Softwood biochar as a soil amendment material for boreal agriculture

Research output: ThesisDoctoral ThesisCollection of Articles

Abstract

Biochar is a porous carbonaceous solid material produced by pyrolysis. Application of biochar is considered as an efficient way of carbon (C) sequestration since the C in biochar is relatively resistant to microbial degradation. Furthermore, previous research in (sub-) tropical conditions suggests that it may enhance soil fertility and the yields of agricultural crops. To target the lack of knowledge about the effects of biochar in the boreal zone, softwood biochar was added to two boreal soils (a fertile Stagnosol and a nutrient deficient Umbrisol) in laboratory and field experiments in southern Finland in 2010-2012. The study focused on the effects of biochar on 1) the mineralisation of nitrogen (N) of organic fertilisers, 2) the physicochemical properties of soil, 3) earthworm abundance and behaviour, and 4) the yield formation of wheat, turnip rape and faba bean.

Biochar application to soils caused an initial reduction in N availability, probably by N immobilisation due to increased microbial biomass. The effect was greater when the biochar application was combined with an organic fertiliser with a high C:N ratio than when one with a low C:N ratio was used. In the field experiments, however, the N immobilisation was moderate, as the N uptake of crops was not affected. Furthermore, signs of turnover of microbial biomass in the second year were seen in the Umbrisol field.

Biochar application increased the contents of C and exchangeable potassium (K) in the soil, but had no significant effects on other soil chemical properties within the first two to three years of the experiments. Biochar effects on soil physical properties varied. In the Stagnosol with a sandy clay loam texture, the application slightly increased topsoil moisture content, but did not affect soil water retention or porosity. In the Umbrisol with a loamy sand texture, biochar increased the plant-available water content of the topsoil in the first year and soil porosity in the second year but did not affect the moisture content of the soil.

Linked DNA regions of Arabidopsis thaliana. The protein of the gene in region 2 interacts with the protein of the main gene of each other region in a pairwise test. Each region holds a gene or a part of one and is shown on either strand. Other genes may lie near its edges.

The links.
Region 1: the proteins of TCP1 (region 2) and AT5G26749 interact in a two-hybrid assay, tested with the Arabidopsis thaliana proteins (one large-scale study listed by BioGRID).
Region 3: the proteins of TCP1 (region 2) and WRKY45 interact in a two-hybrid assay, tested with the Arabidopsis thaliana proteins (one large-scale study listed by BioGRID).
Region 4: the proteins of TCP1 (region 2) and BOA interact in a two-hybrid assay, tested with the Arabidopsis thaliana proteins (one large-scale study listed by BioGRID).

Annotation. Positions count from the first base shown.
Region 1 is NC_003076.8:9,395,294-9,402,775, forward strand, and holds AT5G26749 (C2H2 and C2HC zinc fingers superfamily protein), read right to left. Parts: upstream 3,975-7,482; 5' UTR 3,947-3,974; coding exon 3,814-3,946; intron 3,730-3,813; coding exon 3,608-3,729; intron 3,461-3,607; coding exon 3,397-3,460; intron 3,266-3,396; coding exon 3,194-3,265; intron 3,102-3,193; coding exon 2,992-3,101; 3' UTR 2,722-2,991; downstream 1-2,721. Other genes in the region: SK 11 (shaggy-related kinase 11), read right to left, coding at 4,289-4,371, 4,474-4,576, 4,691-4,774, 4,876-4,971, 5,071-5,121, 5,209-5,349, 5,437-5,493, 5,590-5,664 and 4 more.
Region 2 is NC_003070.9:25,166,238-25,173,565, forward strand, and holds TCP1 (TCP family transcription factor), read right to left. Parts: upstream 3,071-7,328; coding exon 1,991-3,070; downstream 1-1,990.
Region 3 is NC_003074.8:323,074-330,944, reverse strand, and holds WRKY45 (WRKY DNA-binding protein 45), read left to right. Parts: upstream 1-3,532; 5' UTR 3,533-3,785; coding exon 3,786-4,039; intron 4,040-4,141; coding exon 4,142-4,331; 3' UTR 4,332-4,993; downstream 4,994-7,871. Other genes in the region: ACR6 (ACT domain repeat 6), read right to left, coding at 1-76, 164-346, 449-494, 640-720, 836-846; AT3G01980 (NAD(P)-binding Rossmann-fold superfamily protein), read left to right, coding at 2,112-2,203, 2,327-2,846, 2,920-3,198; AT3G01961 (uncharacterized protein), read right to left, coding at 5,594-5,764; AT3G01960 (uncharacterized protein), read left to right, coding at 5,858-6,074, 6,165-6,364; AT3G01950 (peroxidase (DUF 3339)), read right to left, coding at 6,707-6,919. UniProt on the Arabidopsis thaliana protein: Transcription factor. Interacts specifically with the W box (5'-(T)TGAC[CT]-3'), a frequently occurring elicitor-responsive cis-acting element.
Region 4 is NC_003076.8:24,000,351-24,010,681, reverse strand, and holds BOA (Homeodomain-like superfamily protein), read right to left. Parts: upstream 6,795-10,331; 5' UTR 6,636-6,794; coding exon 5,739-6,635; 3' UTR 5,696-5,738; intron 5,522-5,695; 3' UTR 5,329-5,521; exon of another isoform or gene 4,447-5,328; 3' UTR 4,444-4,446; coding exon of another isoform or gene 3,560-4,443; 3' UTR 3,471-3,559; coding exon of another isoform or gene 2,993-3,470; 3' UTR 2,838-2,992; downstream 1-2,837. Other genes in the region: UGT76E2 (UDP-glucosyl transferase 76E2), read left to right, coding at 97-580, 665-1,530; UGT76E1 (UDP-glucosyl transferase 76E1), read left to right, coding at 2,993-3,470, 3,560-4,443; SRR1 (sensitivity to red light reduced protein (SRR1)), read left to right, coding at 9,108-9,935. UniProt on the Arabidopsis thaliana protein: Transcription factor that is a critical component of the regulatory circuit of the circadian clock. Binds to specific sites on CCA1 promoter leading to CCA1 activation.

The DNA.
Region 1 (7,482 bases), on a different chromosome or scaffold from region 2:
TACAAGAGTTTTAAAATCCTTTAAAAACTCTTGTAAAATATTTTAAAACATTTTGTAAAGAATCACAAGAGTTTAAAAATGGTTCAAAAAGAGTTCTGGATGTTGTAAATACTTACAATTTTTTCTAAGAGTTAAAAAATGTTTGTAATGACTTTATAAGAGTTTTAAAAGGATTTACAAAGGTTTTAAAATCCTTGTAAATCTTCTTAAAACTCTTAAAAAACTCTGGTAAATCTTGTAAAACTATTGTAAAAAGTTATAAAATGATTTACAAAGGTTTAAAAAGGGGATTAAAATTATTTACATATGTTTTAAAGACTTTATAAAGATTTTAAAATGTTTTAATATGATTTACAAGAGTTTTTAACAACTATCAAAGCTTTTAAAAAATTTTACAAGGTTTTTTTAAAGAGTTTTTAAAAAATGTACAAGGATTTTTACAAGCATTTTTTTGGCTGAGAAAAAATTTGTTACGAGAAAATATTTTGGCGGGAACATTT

In the laboratory, biochar did not affect the habitat choice of earthworms when the test lasted for 2 days, but after 2 weeks, biochar-treated soil was avoided. The avoidance effect was associated with a slight decline in soil water potential. This avoidance effect was not observed under field conditions, where there was even an indication of increased abundance and biomass of earthworms in biochar-amended soil.

The effects of biochar application on the plant growth dynamics and N uptake of turnip rape and wheat were not significant, but the enhanced accumulation of biomass and N uptake of faba bean during the initial N immobilisation phase may be related to possibly enhanced biological N fixation. In dry years, biochar addition affected the yield formation of crops, as it was associated with decreased plant density and increased number of reproductive units (pods, siliques or ears) per plant. The latter was attributed to two additive mechanisms, the compensation for decreased plant density and relieved moderate water deficit. Biochar did not however affect the crop yield significantly, irrespective of the fertiliser treatments or the soil types studied.

It can be concluded that the application of biochar in combination with inorganic fertilisers or with meat bone meal to boreal soils with near neutral pH and relatively high original SOM content may reduce deficits in both K and water, but should not be expected to significantly affect yields of faba bean, turnip rape and wheat during the first few years. As added biochar had no negative effects on crop yields or earthworms, it can be suggested that softwood biochar application is an agriculturally safe way of sequestering C. Considering the longevity of biochar in soils, future studies are needed for monitoring the long-term effects of biochar under field conditions.
Original languageEnglish
Place of PublicationHelsinki
Publisher
Print ISBNs978-952-10-8895-7
Electronic ISBNs978-952-10-8896-4
Publication statusPublished - 2014
MoE publication typeG5 Doctoral dissertation (article)

Fields of Science

  • 4111 Agronomy
  • Biochar
  • 415 Other agricultural sciences
  • SOIL